'Monkey Christ' Has Some Competition From Another Botched Spanish Restoration

Remember “Monkey Christ?” You know, the absurdly botched “Ecce Homo” fresco restoration that went viral online back in 2012 and ended up attracting an astonishing number of tourists to Borja, the small Spanish village where the fresco is located? Well folks, the restorers have done it yet again—taken a beautiful work of art and turned it into something that could have been drawn by a nine-year-old child. No, actually more like a six-year-old child.

The latest restoration effort to draw the ire of the internet (and that of people who actually like art, I presume) is a figure carved into an early 20th-century building in the Spanish city of Palencia. Where there was once the smiling face of a woman surrounded by livestock is now, well, something else entirely. Some people say the statue’s new face looks vaguely like Donald Trump, the Guardian reports, or maybe one of the Sand People from the Star Wars universe. I personally think it looks somewhere between one of the bizarre genetically modified Fooglies from Spy Kids and literally any of the characters from Hey Arnold.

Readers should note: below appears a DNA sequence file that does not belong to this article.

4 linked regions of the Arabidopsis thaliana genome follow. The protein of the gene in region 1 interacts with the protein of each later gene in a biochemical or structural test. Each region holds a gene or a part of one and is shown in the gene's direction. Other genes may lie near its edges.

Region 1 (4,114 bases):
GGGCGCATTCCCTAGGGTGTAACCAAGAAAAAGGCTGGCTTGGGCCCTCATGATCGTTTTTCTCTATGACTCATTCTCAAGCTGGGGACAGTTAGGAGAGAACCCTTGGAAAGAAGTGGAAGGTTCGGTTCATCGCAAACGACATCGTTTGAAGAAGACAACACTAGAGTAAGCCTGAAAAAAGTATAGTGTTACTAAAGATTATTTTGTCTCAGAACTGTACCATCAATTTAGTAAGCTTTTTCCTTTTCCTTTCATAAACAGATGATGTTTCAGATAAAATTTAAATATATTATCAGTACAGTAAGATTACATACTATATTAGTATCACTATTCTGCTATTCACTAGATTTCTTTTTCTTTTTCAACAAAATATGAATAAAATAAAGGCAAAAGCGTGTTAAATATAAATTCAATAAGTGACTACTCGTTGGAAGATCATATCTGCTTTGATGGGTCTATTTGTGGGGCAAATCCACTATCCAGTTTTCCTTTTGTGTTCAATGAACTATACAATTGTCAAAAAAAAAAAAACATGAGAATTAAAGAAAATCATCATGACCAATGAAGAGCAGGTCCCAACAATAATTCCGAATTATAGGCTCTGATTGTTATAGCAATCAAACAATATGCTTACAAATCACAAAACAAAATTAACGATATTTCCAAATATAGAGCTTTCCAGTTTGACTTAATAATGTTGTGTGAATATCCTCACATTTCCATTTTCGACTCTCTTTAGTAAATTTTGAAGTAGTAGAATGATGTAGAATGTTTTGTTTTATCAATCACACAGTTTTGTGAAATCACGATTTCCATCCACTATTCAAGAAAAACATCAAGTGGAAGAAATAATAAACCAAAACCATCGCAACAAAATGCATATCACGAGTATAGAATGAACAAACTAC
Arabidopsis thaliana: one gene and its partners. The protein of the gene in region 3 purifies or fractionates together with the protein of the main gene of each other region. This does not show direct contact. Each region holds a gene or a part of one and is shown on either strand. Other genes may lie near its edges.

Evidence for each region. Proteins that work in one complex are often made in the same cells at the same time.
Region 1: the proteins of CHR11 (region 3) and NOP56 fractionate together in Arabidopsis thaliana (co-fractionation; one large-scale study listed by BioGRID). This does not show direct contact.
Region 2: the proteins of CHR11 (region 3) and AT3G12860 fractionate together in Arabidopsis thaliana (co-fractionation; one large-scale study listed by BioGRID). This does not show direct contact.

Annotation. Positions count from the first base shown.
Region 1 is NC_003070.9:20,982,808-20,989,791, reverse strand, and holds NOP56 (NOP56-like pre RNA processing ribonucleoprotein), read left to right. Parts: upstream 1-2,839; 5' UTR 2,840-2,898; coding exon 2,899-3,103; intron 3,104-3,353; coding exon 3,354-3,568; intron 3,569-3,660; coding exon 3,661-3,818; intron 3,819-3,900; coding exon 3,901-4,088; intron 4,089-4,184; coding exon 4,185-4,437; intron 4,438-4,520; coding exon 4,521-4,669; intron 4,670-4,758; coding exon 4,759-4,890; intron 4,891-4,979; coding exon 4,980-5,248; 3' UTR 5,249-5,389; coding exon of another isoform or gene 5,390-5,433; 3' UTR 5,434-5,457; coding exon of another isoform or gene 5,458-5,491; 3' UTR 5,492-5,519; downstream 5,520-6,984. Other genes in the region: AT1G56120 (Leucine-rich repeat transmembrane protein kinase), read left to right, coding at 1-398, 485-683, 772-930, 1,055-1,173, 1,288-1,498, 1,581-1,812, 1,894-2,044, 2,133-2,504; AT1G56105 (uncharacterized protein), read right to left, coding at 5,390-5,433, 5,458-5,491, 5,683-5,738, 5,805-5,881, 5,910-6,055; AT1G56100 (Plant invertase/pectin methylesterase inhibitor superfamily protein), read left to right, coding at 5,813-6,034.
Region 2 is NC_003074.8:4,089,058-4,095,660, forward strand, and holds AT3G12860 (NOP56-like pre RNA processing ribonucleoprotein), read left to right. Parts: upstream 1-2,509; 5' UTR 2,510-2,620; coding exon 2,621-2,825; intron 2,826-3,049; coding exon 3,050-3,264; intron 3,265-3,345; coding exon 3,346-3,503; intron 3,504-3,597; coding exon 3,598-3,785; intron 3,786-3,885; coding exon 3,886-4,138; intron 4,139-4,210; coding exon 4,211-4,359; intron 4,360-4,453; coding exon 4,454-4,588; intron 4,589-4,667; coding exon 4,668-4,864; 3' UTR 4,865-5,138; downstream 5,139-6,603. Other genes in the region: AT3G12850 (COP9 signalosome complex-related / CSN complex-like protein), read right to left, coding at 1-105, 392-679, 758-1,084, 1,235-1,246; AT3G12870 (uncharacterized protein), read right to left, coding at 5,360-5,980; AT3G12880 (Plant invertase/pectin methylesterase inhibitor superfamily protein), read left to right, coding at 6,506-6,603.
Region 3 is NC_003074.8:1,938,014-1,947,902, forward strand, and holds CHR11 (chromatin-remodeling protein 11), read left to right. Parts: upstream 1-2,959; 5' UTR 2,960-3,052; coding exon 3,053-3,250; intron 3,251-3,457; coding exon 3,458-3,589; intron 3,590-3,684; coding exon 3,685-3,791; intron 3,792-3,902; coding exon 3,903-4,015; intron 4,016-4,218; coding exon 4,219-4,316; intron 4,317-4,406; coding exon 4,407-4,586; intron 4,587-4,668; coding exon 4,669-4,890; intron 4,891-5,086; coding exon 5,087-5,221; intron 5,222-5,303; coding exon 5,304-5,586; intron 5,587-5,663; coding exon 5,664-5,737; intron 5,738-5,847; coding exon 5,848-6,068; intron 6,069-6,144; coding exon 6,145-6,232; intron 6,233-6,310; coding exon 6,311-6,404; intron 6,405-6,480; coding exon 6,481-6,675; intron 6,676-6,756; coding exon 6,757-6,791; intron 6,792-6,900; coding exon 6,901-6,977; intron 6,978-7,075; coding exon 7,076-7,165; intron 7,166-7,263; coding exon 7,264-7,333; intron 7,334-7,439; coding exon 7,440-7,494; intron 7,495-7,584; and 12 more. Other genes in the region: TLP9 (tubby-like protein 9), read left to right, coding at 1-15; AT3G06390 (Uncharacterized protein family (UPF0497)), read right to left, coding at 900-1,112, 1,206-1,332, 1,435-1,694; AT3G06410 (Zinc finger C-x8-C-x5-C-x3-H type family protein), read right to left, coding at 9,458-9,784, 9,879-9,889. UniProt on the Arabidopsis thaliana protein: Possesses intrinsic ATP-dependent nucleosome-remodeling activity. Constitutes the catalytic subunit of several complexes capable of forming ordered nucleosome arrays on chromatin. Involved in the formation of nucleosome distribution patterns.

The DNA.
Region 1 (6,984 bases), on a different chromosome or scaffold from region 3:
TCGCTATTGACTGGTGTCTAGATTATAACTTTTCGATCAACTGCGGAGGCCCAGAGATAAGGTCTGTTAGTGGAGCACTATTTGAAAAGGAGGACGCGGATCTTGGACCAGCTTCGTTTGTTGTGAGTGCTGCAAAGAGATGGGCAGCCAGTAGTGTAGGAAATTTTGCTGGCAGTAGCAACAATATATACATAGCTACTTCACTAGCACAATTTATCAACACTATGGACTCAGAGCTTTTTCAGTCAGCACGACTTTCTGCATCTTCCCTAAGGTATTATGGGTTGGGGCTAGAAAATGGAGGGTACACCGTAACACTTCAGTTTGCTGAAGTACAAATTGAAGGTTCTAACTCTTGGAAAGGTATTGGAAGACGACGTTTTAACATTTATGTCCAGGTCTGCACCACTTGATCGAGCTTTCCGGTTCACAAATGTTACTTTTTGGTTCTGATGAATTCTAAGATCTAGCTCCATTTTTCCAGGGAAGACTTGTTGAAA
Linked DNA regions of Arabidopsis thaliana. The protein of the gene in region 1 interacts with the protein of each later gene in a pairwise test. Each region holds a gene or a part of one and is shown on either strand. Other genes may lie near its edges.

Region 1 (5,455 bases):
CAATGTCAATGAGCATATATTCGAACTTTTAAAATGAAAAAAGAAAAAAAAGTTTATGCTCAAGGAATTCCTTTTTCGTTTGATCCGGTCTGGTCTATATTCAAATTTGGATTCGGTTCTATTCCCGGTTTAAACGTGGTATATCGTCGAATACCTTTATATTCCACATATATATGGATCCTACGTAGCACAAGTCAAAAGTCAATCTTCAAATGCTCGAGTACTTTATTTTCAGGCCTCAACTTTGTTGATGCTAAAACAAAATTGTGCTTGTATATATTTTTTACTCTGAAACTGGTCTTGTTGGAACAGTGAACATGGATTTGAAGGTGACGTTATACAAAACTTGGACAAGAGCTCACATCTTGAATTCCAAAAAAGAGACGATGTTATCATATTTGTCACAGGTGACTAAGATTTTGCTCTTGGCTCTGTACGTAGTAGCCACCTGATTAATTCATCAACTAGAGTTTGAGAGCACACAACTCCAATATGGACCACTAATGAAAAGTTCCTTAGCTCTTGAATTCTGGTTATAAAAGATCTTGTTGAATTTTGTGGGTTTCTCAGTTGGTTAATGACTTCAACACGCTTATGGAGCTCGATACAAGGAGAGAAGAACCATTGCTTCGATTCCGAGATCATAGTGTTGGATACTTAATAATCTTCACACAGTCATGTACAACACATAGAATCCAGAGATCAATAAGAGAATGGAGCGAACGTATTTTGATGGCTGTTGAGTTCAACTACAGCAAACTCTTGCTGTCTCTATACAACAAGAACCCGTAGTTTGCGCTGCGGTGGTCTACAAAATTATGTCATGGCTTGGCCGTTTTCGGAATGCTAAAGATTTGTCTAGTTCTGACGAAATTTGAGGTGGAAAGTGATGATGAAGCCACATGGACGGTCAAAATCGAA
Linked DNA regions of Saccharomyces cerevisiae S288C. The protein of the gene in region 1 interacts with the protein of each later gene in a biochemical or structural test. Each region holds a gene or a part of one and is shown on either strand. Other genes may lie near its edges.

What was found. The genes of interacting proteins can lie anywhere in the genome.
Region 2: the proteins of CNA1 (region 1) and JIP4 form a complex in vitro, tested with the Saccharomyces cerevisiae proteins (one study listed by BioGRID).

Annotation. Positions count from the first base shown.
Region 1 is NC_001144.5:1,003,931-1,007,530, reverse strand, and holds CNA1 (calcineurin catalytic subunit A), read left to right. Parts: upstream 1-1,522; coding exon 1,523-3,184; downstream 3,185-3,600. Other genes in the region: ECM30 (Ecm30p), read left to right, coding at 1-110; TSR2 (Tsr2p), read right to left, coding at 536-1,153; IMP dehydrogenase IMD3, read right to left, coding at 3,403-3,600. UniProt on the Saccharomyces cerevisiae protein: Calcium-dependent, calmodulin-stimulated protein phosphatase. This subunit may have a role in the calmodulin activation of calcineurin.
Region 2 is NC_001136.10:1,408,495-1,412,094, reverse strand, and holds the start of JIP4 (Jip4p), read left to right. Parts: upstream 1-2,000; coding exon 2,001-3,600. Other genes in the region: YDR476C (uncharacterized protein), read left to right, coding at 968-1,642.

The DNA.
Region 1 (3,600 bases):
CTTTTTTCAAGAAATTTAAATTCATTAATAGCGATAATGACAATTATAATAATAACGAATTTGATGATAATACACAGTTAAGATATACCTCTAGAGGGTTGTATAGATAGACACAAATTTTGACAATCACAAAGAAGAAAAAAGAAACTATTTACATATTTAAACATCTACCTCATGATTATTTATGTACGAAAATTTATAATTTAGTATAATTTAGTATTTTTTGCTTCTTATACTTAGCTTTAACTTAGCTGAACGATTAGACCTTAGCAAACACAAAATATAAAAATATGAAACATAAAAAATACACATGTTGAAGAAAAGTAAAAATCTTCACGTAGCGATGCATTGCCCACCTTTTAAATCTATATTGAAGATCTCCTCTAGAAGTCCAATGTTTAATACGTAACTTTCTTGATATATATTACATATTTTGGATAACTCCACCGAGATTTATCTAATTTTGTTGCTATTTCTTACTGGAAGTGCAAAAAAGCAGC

Antonio Guzmán Capel, an artist who posted photos of the questionable restoration on Facebook, was understandably upset, saying “the pictures are a bit blurry, but you can see the prank perfectly well. It looks like the head of a cartoon character.”


Just one question: how do I get one of these “no skills required” art restoration gigs?

Freelance writer & night blogger at Jezebel. Lover of television, astrology, and sandwiches.

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chocolate covered raisons d'être

Interesting. Very post-neo-primativist. The more one gazes upon this piece, the more one feels a resonance in one’s ancient soul. As one does with the Lascaux cave paintings, for example. It’s a style so very simple yet nuanced and complex. It also brings to mind a recent piece I saw right outside my home. It’s officially untitled but quite humorously I call it “Dog Footprints In Wet Sidewalk Cement #1" It’s part of an installation that stretches down the length of my block. Very exciting, very challenging.